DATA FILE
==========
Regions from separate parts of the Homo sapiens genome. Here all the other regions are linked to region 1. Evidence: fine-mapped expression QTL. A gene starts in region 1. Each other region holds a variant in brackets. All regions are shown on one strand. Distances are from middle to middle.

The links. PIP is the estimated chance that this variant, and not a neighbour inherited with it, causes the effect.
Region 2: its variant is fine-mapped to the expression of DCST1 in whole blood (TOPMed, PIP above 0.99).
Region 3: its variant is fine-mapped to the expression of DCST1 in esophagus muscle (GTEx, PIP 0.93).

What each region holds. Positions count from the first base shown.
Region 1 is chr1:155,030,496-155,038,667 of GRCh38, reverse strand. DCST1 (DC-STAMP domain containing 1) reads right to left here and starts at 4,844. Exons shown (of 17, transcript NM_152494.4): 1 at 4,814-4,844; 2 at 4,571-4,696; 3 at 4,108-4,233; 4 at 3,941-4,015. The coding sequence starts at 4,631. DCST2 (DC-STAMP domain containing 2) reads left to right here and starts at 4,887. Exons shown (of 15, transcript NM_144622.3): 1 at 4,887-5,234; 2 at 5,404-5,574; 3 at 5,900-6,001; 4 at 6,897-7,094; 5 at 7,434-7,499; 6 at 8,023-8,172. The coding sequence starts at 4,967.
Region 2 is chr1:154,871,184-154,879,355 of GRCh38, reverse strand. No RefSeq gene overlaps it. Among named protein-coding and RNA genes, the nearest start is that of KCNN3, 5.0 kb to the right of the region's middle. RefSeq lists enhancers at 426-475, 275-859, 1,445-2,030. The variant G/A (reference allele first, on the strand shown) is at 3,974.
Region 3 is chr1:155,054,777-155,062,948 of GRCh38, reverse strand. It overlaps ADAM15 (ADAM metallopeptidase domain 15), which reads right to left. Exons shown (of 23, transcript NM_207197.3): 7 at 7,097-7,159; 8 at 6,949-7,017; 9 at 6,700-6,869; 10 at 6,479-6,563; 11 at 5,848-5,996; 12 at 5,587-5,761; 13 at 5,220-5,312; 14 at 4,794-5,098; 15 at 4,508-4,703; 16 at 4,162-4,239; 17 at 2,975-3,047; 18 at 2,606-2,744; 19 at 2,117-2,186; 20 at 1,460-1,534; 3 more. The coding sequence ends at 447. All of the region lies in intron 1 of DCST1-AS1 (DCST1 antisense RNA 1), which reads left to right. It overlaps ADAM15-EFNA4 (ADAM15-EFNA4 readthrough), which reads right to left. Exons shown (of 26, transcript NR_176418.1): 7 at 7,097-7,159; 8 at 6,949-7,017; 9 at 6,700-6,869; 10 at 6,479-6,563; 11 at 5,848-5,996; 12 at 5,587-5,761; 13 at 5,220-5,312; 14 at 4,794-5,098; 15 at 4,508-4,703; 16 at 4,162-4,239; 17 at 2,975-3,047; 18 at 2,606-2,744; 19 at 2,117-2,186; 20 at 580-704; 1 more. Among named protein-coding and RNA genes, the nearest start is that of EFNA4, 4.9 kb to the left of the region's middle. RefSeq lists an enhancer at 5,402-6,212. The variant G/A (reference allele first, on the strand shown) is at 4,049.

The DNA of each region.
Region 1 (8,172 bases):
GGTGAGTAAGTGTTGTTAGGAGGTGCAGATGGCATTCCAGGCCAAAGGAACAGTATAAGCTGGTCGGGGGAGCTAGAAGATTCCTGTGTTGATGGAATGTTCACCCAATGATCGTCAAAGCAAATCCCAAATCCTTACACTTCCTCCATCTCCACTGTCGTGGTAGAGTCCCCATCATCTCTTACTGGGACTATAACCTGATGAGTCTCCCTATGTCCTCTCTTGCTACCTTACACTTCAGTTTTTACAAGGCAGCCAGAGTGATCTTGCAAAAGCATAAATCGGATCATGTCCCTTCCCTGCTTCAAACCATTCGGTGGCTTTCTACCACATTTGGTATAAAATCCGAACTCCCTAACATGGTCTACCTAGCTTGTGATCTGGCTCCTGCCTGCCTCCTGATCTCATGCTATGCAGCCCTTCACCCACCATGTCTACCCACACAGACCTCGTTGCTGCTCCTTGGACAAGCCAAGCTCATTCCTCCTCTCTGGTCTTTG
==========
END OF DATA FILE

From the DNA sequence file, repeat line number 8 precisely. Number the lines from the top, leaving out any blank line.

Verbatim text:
Region 3 is chr1:155,054,777-155,062,948 of GRCh38, reverse strand. It overlaps ADAM15 (ADAM metallopeptidase domain 15), which reads right to left. Exons shown (of 23, transcript NM_207197.3): 7 at 7,097-7,159; 8 at 6,949-7,017; 9 at 6,700-6,869; 10 at 6,479-6,563; 11 at 5,848-5,996; 12 at 5,587-5,761; 13 at 5,220-5,312; 14 at 4,794-5,098; 15 at 4,508-4,703; 16 at 4,162-4,239; 17 at 2,975-3,047; 18 at 2,606-2,744; 19 at 2,117-2,186; 20 at 1,460-1,534; 3 more. The coding sequence ends at 447. All of the region lies in intron 1 of DCST1-AS1 (DCST1 antisense RNA 1), which reads left to right. It overlaps ADAM15-EFNA4 (ADAM15-EFNA4 readthrough), which reads right to left. Exons shown (of 26, transcript NR_176418.1): 7 at 7,097-7,159; 8 at 6,949-7,017; 9 at 6,700-6,869; 10 at 6,479-6,563; 11 at 5,848-5,996; 12 at 5,587-5,761; 13 at 5,220-5,312; 14 at 4,794-5,098; 15 at 4,508-4,703; 16 at 4,162-4,239; 17 at 2,975-3,047; 18 at 2,606-2,744; 19 at 2,117-2,186; 20 at 580-704; 1 more. Among named protein-coding and RNA genes, the nearest start is that of EFNA4, 4.9 kb to the left of the region's middle. RefSeq lists an enhancer at 5,402-6,212. The variant G/A (reference allele first, on the strand shown) is at 4,049.